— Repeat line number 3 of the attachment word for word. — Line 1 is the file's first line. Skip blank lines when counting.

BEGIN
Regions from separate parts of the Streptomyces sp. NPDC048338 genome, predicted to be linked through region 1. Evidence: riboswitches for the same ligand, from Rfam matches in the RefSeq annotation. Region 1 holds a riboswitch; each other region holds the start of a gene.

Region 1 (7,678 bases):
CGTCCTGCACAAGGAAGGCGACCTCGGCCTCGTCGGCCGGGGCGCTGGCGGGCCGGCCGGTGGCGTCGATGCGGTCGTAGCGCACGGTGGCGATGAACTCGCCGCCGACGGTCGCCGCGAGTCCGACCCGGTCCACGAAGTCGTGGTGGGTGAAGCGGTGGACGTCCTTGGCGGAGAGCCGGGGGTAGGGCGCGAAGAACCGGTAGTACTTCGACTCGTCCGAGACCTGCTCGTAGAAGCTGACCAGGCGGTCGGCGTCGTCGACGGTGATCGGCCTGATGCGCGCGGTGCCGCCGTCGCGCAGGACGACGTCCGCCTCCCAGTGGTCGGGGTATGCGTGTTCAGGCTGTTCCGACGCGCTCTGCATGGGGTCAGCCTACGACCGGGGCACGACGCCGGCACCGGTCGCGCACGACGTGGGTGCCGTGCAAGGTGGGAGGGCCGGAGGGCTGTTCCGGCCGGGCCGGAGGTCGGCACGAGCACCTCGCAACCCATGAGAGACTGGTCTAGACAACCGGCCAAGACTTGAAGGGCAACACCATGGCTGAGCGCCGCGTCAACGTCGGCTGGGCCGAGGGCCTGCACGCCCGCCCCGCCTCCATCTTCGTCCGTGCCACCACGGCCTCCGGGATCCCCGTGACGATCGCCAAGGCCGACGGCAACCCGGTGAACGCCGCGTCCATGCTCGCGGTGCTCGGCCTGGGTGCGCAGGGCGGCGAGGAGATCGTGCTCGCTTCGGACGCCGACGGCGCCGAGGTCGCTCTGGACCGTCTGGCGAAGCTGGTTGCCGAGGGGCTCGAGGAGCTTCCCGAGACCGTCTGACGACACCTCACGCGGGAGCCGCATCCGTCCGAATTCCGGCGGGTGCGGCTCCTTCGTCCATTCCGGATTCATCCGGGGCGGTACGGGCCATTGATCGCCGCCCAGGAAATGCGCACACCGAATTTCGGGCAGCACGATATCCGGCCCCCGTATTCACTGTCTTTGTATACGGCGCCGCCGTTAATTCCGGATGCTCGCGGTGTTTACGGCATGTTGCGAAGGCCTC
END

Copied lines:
CGTCCTGCACAAGGAAGGCGACCTCGGCCTCGTCGGCCGGGGCGCTGGCGGGCCGGCCGGTGGCGTCGATGCGGTCGTAGCGCACGGTGGCGATGAACTCGCCGCCGACGGTCGCCGCGAGTCCGACCCGGTCCACGAAGTCGTGGTGGGTGAAGCGGTGGACGTCCTTGGCGGAGAGCCGGGGGTAGGGCGCGAAGAACCGGTAGTACTTCGACTCGTCCGAGACCTGCTCGTAGAAGCTGACCAGGCGGTCGGCGTCGTCGACGGTGATCGGCCTGATGCGCGCGGTGCCGCCGTCGCGCAGGACGACGTCCGCCTCCCAGTGGTCGGGGTATGCGTGTTCAGGCTGTTCCGACGCGCTCTGCATGGGGTCAGCCTACGACCGGGGCACGACGCCGGCACCGGTCGCGCACGACGTGGGTGCCGTGCAAGGTGGGAGGGCCGGAGGGCTGTTCCGGCCGGGCCGGAGGTCGGCACGAGCACCTCGCAACCCATGAGAGACTGGTCTAGACAACCGGCCAAGACTTGAAGGGCAACACCATGGCTGAGCGCCGCGTCAACGTCGGCTGGGCCGAGGGCCTGCACGCCCGCCCCGCCTCCATCTTCGTCCGTGCCACCACGGCCTCCGGGATCCCCGTGACGATCGCCAAGGCCGACGGCAACCCGGTGAACGCCGCGTCCATGCTCGCGGTGCTCGGCCTGGGTGCGCAGGGCGGCGAGGAGATCGTGCTCGCTTCGGACGCCGACGGCGCCGAGGTCGCTCTGGACCGTCTGGCGAAGCTGGTTGCCGAGGGGCTCGAGGAGCTTCCCGAGACCGTCTGACGACACCTCACGCGGGAGCCGCATCCGTCCGAATTCCGGCGGGTGCGGCTCCTTCGTCCATTCCGGATTCATCCGGGGCGGTACGGGCCATTGATCGCCGCCCAGGAAATGCGCACACCGAATTTCGGGCAGCACGATATCCGGCCCCCGTATTCACTGTCTTTGTATACGGCGCCGCCGTTAATTCCGGATGCTCGCGGTGTTTACGGCATGTTGCGAAGGCCTC